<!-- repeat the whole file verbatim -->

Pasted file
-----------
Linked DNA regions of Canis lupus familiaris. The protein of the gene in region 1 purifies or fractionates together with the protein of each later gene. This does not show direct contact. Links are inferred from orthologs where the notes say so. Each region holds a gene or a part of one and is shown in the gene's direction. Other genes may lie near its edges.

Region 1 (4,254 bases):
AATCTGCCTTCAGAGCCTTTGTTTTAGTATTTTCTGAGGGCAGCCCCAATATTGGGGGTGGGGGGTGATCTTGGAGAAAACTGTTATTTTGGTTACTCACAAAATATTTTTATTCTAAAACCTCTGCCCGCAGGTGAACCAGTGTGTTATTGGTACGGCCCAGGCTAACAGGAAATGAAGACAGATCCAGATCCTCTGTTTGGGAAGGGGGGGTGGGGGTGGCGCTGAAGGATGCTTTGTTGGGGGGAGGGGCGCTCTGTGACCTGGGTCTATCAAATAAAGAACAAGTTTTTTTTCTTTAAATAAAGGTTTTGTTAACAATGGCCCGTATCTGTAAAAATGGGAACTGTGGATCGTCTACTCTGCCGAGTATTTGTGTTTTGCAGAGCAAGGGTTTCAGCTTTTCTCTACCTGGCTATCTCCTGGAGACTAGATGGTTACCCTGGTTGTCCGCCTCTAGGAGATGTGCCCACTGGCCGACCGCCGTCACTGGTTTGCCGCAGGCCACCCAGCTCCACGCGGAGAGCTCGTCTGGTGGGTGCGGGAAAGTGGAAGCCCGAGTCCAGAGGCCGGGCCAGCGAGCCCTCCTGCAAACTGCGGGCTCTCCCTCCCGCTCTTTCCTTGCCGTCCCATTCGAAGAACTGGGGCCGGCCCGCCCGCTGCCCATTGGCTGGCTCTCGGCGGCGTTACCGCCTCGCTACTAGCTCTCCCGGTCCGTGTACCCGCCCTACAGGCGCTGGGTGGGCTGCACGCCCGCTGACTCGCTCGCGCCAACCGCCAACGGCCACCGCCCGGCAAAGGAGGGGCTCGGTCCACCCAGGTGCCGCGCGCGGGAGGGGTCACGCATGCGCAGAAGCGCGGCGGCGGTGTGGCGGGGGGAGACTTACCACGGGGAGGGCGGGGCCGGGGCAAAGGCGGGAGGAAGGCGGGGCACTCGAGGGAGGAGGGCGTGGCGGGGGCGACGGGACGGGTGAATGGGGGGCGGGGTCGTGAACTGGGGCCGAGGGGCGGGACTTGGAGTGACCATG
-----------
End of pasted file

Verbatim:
Linked DNA regions of Canis lupus familiaris. The protein of the gene in region 1 purifies or fractionates together with the protein of each later gene. This does not show direct contact. Links are inferred from orthologs where the notes say so. Each region holds a gene or a part of one and is shown in the gene's direction. Other genes may lie near its edges.

Region 1 (4,254 bases):
AATCTGCCTTCAGAGCCTTTGTTTTAGTATTTTCTGAGGGCAGCCCCAATATTGGGGGTGGGGGGTGATCTTGGAGAAAACTGTTATTTTGGTTACTCACAAAATATTTTTATTCTAAAACCTCTGCCCGCAGGTGAACCAGTGTGTTATTGGTACGGCCCAGGCTAACAGGAAATGAAGACAGATCCAGATCCTCTGTTTGGGAAGGGGGGGTGGGGGTGGCGCTGAAGGATGCTTTGTTGGGGGGAGGGGCGCTCTGTGACCTGGGTCTATCAAATAAAGAACAAGTTTTTTTTCTTTAAATAAAGGTTTTGTTAACAATGGCCCGTATCTGTAAAAATGGGAACTGTGGATCGTCTACTCTGCCGAGTATTTGTGTTTTGCAGAGCAAGGGTTTCAGCTTTTCTCTACCTGGCTATCTCCTGGAGACTAGATGGTTACCCTGGTTGTCCGCCTCTAGGAGATGTGCCCACTGGCCGACCGCCGTCACTGGTTTGCCGCAGGCCACCCAGCTCCACGCGGAGAGCTCGTCTGGTGGGTGCGGGAAAGTGGAAGCCCGAGTCCAGAGGCCGGGCCAGCGAGCCCTCCTGCAAACTGCGGGCTCTCCCTCCCGCTCTTTCCTTGCCGTCCCATTCGAAGAACTGGGGCCGGCCCGCCCGCTGCCCATTGGCTGGCTCTCGGCGGCGTTACCGCCTCGCTACTAGCTCTCCCGGTCCGTGTACCCGCCCTACAGGCGCTGGGTGGGCTGCACGCCCGCTGACTCGCTCGCGCCAACCGCCAACGGCCACCGCCCGGCAAAGGAGGGGCTCGGTCCACCCAGGTGCCGCGCGCGGGAGGGGTCACGCATGCGCAGAAGCGCGGCGGCGGTGTGGCGGGGGGAGACTTACCACGGGGAGGGCGGGGCCGGGGCAAAGGCGGGAGGAAGGCGGGGCACTCGAGGGAGGAGGGCGTGGCGGGGGCGACGGGACGGGTGAATGGGGGGCGGGGTCGTGAACTGGGGCCGAGGGGCGGGACTTGGAGTGACCATG